Best’s Special Report: Best’s Impairment Rate and Rating Transition Study — 1977 to 2017

AM Bests latest special report on the long-term impairment rates of AM Best-rated U.S.-domiciled insurance companies states that two U.S. insurance companies became impaired in 2017, compared with 11 impairments in 2016.

The Bests Special Report, titled, Bests Impairment Rate and Rating Transition Study 1977 to 2017, marks the 15th study conducted, and is aimed at estimating default risk of U.S. insurers. The analysis covers 40 one-year periods from Dec. 31, 1977, to Dec. 31, 2017, and includes only U.S. companies that had at least one Financial Strength Rating (FSR) or one corresponding Long-Term Issuer Credit Rating (Long-Term ICR) during the period. Adjustments to the data or inclusion criteria may make comparison of the results of one study with its predecessors difficult. However, to provide as much consistency as possible, the studys updates and revisions will be based on a common starting point of Dec. 31, 1977, for FSRs, and Dec. 31, 2001, for Long-Term ICRs.

Subsets of impairment-related data discussed in the report include:

  • Gross impairments, which encompass the broadest definition of impairments and include companies that AM Best has ceased rating by the time of impairment. Gross impairments also further reduces cohorts of insurance carriers by withdrawn ratings, thus further boosting impairment rates;
  • Net impairments, which represent gross impairments, except insurers that became impaired after rating withdrawals are not counted and cohorts of insurers are not reduced for withdrawn ratings; and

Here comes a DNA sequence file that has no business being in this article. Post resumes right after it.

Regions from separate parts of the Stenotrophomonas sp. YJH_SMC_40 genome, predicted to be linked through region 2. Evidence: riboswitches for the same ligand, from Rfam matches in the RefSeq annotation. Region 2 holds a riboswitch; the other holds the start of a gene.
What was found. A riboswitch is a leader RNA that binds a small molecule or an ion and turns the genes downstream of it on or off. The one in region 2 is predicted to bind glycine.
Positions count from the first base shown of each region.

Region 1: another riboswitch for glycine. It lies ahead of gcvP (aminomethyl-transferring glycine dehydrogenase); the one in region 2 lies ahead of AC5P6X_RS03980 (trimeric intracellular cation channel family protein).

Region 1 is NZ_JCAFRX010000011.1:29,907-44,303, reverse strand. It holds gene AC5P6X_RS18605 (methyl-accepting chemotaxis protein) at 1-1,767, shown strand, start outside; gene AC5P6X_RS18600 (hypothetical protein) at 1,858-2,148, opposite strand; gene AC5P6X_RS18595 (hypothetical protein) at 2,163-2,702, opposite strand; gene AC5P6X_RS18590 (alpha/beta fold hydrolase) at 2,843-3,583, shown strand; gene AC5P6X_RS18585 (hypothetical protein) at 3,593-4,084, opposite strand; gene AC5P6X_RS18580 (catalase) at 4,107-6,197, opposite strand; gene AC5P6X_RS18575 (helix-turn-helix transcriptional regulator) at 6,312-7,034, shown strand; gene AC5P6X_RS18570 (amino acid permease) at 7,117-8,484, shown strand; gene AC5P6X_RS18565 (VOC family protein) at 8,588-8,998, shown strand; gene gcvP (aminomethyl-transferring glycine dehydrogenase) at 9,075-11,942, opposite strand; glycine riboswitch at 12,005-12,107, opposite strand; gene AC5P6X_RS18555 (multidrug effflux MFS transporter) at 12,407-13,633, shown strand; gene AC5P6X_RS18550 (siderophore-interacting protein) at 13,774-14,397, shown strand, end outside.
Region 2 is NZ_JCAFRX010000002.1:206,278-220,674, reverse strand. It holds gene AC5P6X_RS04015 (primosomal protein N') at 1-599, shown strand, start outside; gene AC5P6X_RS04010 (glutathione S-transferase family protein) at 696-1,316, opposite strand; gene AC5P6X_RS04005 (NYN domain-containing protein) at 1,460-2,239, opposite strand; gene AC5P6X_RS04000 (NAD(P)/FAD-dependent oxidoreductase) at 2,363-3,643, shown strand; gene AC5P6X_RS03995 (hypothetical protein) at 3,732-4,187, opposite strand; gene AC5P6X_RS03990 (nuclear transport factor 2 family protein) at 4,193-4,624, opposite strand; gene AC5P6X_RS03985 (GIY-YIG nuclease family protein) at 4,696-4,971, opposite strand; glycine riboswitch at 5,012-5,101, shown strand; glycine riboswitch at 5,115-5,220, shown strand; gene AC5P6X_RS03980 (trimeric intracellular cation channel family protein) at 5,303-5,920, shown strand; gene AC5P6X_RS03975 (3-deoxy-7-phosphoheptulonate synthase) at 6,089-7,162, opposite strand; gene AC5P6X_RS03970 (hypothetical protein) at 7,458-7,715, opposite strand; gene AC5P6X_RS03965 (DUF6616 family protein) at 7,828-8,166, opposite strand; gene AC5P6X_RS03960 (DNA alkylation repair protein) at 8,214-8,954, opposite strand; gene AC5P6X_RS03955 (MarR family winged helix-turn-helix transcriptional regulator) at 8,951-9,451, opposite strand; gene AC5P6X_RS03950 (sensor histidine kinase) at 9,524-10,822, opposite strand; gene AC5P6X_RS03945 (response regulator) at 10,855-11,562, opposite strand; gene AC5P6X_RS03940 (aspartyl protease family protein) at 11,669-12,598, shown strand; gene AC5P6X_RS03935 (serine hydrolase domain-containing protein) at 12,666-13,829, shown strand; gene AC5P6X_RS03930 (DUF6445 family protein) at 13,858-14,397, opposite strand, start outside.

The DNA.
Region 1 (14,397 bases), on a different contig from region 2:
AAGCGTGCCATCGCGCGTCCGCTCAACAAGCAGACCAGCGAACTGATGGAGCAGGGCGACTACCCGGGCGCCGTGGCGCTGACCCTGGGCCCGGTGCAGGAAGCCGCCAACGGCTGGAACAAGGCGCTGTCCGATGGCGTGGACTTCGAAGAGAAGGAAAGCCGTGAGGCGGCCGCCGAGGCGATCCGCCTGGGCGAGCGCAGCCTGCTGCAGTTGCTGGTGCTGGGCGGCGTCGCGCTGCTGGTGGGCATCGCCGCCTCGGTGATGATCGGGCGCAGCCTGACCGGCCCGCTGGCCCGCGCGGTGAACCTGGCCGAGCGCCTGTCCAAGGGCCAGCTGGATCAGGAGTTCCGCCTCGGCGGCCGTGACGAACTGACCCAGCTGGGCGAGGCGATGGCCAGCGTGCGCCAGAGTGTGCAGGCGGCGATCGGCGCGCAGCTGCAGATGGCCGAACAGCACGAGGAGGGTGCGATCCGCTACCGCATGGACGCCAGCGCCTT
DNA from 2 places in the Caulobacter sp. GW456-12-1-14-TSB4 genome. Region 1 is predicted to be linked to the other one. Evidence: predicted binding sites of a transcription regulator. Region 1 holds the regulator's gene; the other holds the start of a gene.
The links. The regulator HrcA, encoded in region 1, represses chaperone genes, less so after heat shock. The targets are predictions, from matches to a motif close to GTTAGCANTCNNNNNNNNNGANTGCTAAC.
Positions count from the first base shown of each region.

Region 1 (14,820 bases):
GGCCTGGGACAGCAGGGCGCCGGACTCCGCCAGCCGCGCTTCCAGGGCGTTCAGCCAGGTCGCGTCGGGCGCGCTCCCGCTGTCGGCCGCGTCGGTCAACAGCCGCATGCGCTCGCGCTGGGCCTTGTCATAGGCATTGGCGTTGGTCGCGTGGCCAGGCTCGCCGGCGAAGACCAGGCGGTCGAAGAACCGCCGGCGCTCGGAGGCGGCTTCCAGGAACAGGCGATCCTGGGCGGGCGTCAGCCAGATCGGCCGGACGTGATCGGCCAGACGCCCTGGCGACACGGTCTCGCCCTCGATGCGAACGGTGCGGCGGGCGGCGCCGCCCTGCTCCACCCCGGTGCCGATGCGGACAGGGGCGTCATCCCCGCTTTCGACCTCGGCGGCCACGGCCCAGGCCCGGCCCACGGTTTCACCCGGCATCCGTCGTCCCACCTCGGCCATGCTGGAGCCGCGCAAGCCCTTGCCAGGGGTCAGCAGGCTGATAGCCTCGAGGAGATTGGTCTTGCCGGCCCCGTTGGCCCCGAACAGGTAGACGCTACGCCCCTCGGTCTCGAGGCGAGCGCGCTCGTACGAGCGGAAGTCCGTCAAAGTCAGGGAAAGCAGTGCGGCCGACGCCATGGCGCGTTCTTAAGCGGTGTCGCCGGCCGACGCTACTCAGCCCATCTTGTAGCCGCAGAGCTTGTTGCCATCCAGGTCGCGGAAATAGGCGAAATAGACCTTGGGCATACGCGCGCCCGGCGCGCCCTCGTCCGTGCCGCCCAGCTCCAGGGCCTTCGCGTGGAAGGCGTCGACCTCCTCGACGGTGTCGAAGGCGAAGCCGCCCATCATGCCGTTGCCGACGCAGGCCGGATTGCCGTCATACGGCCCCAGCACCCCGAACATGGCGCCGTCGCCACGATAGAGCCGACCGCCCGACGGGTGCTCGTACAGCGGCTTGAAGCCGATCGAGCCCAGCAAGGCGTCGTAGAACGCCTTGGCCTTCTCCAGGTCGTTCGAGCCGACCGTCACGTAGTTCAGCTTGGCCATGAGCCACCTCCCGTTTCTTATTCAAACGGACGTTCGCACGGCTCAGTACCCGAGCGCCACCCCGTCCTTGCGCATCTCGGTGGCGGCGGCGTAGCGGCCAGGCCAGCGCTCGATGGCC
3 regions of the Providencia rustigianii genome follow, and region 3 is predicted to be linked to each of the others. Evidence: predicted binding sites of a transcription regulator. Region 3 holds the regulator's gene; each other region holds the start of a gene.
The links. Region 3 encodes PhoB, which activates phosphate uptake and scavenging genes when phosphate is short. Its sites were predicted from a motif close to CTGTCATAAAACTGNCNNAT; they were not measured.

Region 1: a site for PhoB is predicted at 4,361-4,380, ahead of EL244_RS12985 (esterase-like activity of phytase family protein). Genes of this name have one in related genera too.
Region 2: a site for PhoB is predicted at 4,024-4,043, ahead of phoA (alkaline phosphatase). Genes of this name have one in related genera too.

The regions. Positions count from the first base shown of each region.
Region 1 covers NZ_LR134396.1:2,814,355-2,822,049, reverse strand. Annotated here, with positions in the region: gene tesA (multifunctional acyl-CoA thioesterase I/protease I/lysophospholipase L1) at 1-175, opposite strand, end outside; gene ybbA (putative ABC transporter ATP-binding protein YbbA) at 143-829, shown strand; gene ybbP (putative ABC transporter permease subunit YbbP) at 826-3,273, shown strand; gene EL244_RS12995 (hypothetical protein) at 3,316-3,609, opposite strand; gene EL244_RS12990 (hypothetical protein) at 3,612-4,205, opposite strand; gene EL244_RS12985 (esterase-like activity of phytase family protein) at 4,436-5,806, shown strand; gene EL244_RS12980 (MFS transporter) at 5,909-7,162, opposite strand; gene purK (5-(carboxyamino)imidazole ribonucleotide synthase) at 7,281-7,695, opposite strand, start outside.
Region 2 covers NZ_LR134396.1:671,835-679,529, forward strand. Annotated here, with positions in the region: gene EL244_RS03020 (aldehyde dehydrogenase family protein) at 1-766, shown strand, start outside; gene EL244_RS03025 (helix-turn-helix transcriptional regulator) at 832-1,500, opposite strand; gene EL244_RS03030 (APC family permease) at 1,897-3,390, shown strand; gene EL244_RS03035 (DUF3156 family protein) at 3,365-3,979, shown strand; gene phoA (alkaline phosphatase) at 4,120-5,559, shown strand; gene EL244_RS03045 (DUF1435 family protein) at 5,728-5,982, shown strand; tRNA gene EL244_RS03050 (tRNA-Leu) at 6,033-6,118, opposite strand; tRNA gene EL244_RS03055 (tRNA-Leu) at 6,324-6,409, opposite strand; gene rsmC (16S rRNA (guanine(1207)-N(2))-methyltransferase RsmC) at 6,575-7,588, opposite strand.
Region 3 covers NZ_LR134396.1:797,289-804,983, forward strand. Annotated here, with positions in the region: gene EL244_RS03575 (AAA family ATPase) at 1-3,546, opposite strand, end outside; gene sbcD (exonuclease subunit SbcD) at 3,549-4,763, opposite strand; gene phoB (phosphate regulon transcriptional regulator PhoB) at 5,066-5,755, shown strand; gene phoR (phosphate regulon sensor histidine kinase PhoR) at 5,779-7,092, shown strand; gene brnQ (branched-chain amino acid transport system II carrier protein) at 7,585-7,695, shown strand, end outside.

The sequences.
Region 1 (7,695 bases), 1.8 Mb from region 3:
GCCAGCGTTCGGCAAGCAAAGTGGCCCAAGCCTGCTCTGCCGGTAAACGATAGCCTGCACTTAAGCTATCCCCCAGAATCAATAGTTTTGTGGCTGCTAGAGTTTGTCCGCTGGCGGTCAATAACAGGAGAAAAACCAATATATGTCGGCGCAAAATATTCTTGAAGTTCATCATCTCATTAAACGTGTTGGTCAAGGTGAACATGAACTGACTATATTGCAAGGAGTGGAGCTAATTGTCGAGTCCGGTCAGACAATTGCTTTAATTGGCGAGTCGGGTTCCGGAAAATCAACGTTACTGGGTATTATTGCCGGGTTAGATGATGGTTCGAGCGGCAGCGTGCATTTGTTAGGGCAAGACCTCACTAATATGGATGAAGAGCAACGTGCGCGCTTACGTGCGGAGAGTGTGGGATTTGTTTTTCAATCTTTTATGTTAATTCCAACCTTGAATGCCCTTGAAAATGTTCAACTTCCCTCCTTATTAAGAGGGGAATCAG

• Liquidations, which represent insurers counted in the net impairments that were eventually liquidated.

Over the 40 one-year periods in this study, 5,206 companies had an FSR and 770 eventually became financially impaired, including two property/casualty insurers in 2017. However, just 547 had an FSR at the time of impairment. Additionally, of those 547, 66% or 363 companies went into liquidation. With regard to Long-Term ICRs, of the 3,324 companies that had a Long-Term ICR during the Dec. 31, 2001, to Dec. 31, 2017, period, 163 became financially impaired, although just 127 of those insurers had a Long-Term ICR at the time of impairment. Furthermore, of those 127 companies, 59% or 75 companies went into liquidation. AM Best believes that while impairment rates are not directly comparable to corporate default rates, liquidation rates may be closer to issuer default rates calculated by the largest Nationally Recognized Statistical Rating Organizations.

To access a copy of this report, please visit


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